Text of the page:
Thomas Mullikin Jr. to lead the internationally recognized non-profit
By W. Thomas Smith Jr.
Thomas Mullikin, Jr., son of Dr. Tom Mullikin, chair of the S.C. Floodwater Commission, was named president of Global Eco Adventures (GEA), the S.C.-based global environmental exploration and education non-profit founded by his father in 2014.
“A huge honor charged with weighty responsibilities,” said the younger Mullikin, who like his father has climbed mountains and mountain ranges on every continent for most of his life. “I’m excited about where we headed with our forthcoming third-annual SC7 expedition and so much more.”
A 2012 graduate of the University of South Carolina and a 2011 graduate of the South Carolina Master Naturalist program, Mullikin Jr. currently serves as the Camden-based Mullikin Law Firm’s Nature and Public Affairs director, a position from which he has often facilitated seminars and helped lead environmental training expeditions worldwide.
Recognized for his global mountaineering work, climbing some of the highest mountains on earth (including the top summits in Europe, South America, Australia, and elsewhere around the world), Mullikin is also an experienced SCUBA diver and certified shark diver and shark feeder, a special designation for feeding sharks at depths outside of a protected cage.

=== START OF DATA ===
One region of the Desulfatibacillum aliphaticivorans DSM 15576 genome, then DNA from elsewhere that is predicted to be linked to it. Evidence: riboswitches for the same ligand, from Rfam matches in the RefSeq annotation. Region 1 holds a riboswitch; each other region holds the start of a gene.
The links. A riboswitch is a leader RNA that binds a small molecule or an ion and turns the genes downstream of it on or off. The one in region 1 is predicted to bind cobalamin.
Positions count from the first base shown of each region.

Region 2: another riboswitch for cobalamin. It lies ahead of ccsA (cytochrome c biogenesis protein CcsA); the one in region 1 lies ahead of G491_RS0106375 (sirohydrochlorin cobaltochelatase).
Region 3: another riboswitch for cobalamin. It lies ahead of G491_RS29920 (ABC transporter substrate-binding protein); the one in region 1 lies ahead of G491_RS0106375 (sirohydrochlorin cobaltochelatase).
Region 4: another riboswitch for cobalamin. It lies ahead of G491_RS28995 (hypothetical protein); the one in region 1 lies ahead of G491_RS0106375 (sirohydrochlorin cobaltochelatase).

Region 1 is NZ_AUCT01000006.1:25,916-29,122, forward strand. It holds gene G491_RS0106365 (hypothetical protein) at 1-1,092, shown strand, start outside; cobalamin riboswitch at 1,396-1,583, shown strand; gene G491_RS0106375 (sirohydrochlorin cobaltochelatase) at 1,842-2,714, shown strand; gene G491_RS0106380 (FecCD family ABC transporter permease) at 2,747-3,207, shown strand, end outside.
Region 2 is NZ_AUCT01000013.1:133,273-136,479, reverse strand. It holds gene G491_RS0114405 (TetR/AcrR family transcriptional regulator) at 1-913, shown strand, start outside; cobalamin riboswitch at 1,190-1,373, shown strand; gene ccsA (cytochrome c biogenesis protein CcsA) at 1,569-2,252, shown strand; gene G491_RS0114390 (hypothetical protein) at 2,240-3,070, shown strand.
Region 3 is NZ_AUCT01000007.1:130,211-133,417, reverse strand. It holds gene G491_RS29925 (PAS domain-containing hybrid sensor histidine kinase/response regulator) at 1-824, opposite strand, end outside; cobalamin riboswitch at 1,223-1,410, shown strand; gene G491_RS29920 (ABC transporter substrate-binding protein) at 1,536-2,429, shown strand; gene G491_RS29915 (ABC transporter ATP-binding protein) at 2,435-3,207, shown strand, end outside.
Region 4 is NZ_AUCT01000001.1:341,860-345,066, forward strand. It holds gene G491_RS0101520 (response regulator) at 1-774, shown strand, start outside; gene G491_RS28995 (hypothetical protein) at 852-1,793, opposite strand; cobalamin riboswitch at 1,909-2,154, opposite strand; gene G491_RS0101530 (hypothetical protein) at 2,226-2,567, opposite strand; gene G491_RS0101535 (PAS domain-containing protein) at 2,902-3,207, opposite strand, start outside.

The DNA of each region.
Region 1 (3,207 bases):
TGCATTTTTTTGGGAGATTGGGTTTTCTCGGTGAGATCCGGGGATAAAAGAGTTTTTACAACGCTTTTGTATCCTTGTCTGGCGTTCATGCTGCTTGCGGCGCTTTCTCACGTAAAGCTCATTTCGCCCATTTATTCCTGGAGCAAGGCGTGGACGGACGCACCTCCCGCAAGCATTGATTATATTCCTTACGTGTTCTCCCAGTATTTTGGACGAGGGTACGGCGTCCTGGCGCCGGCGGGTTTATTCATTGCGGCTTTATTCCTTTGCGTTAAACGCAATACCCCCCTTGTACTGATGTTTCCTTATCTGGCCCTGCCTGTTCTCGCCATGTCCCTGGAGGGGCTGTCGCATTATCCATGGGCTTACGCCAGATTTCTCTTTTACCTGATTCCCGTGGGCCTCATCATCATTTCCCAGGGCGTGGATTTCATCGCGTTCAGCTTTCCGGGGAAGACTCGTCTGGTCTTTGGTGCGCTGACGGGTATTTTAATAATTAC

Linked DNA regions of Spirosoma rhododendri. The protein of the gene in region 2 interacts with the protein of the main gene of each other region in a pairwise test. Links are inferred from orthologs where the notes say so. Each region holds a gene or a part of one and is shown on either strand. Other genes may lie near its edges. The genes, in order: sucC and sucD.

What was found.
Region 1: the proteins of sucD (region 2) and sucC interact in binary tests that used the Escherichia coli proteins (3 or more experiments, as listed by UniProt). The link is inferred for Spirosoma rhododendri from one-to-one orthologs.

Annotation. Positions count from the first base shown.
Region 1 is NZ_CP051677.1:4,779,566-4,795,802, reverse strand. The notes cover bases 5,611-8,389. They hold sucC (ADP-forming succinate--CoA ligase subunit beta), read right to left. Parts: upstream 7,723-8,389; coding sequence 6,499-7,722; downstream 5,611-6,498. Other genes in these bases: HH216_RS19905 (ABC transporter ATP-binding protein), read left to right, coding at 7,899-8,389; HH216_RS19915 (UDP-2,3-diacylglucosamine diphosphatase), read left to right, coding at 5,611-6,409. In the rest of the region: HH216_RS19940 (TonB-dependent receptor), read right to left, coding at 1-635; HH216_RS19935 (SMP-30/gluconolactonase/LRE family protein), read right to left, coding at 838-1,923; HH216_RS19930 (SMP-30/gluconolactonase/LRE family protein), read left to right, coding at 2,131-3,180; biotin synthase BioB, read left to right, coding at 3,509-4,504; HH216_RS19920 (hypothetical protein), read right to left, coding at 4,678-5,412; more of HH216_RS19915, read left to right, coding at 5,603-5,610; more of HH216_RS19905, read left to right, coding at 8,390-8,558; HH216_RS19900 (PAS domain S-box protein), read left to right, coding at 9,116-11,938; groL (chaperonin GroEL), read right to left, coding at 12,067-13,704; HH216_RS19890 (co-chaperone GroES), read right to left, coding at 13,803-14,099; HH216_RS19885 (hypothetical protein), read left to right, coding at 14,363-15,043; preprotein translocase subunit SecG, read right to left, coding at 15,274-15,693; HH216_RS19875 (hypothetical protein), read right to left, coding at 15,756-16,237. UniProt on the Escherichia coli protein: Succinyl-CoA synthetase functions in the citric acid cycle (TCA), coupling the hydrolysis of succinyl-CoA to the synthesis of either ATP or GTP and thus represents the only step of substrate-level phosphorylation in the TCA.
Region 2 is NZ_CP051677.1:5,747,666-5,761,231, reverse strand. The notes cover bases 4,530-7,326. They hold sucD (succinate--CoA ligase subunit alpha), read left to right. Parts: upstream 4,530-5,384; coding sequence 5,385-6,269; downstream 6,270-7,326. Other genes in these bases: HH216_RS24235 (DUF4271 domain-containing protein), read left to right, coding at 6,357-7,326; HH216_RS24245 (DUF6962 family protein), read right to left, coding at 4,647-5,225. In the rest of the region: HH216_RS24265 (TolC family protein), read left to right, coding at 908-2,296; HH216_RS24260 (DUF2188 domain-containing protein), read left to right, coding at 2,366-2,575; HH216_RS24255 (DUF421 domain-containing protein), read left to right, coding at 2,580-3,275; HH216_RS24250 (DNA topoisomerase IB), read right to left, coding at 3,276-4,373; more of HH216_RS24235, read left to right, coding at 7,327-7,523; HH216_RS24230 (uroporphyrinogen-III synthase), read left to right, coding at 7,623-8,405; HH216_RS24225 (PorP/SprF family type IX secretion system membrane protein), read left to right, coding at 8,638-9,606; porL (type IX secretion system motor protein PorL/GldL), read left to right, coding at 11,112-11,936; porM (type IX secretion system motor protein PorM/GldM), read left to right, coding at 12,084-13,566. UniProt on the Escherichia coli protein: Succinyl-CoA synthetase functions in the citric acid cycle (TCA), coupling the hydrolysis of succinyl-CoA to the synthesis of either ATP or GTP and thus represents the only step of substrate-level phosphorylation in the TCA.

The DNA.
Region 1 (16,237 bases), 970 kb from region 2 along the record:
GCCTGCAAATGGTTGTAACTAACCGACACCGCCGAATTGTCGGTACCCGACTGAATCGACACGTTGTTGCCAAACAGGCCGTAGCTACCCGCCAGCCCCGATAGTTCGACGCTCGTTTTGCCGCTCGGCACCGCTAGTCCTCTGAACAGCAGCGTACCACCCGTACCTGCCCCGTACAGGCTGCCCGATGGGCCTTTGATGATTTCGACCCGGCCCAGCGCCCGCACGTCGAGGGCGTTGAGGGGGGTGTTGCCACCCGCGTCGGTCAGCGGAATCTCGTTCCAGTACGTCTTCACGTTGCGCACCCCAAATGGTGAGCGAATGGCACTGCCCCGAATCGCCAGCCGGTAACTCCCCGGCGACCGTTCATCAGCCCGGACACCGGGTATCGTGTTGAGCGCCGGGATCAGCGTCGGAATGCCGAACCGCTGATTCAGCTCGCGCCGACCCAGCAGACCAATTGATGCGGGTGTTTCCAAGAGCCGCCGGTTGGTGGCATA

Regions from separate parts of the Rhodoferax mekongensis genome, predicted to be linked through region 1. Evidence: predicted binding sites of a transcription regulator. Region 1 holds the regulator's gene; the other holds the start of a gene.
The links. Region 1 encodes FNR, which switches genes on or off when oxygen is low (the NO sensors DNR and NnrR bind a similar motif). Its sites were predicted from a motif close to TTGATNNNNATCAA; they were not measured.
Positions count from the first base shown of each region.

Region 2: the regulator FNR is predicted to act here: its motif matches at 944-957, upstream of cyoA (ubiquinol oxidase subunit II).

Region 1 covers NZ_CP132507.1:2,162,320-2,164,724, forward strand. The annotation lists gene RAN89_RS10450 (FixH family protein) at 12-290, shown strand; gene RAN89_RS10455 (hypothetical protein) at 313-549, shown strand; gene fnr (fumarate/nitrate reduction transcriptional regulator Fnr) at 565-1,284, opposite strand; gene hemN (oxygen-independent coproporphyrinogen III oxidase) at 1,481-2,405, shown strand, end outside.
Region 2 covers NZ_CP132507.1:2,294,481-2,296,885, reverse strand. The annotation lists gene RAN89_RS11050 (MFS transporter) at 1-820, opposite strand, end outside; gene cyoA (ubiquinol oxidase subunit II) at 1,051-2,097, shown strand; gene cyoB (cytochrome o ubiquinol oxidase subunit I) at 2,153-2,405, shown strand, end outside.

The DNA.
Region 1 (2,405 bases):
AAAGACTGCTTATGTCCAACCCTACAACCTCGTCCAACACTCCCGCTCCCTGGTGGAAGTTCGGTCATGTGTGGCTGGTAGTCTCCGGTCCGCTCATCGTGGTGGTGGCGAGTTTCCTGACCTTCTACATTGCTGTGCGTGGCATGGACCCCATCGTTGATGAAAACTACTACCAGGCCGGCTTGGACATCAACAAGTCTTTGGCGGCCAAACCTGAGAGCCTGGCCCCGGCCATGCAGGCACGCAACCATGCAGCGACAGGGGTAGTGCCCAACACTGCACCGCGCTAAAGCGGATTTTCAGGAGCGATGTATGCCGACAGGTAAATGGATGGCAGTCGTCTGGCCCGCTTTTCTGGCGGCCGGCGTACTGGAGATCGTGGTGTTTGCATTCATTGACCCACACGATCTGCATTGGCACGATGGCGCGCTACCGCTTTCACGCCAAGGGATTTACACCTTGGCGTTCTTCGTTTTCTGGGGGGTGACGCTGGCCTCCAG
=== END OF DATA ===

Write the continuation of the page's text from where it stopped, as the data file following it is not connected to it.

Mullikin holds a second-degree black belt in karate and serves as a martial arts instructor. He is a former officer in the S.C. State Guard, and a former NCAA Division I tennis player, earning ‘most improved player’ honors on the Charleston Southern University team.
“Thomas Jr. is a proven leader who cut his proverbial teeth during some of our most arduous expeditions around the world,” said the elder Mullikin. “Even if he is my son, I’ve never known a tougher, smarter, more determined, stoic load-bearer in all my life. He inspires others regardless of conditions, and he does so always with a smile and a sincere word of encouragement.”
Col. (Ret.) Steve Vitali, U.S. Marine Corps, agrees. “Thomas is one of those rare naturals who would’ve made a great Marine infantry leader,” said Vitali. “We could’ve used more good men like him, and GEA is certainly going to continue benefiting from his innate gifts.”
Mullikin learned of his presidency while navigating up and around Ecuador’s Mount Chimborazo in mid-December. He was named a GEA IRONMAN last September.
GEA – according to its mission statement – was established to “create awareness of environmental sustainability through education of protected areas that are considered natural phenomena with exceptional aesthetic importance and fragile ecosystems for future generations.”
The organization’s stated purpose is to lead expeditions to “environmentally sensitive areas to do research on fragile ecosystems, climates and sustainability efforts that are impacted by climate change.” GEA also provides scientific education through lectures, presentations, and – through media – the broader public dissemination of gathered and finished research-results from Earth’s myriad and unique ecosystems.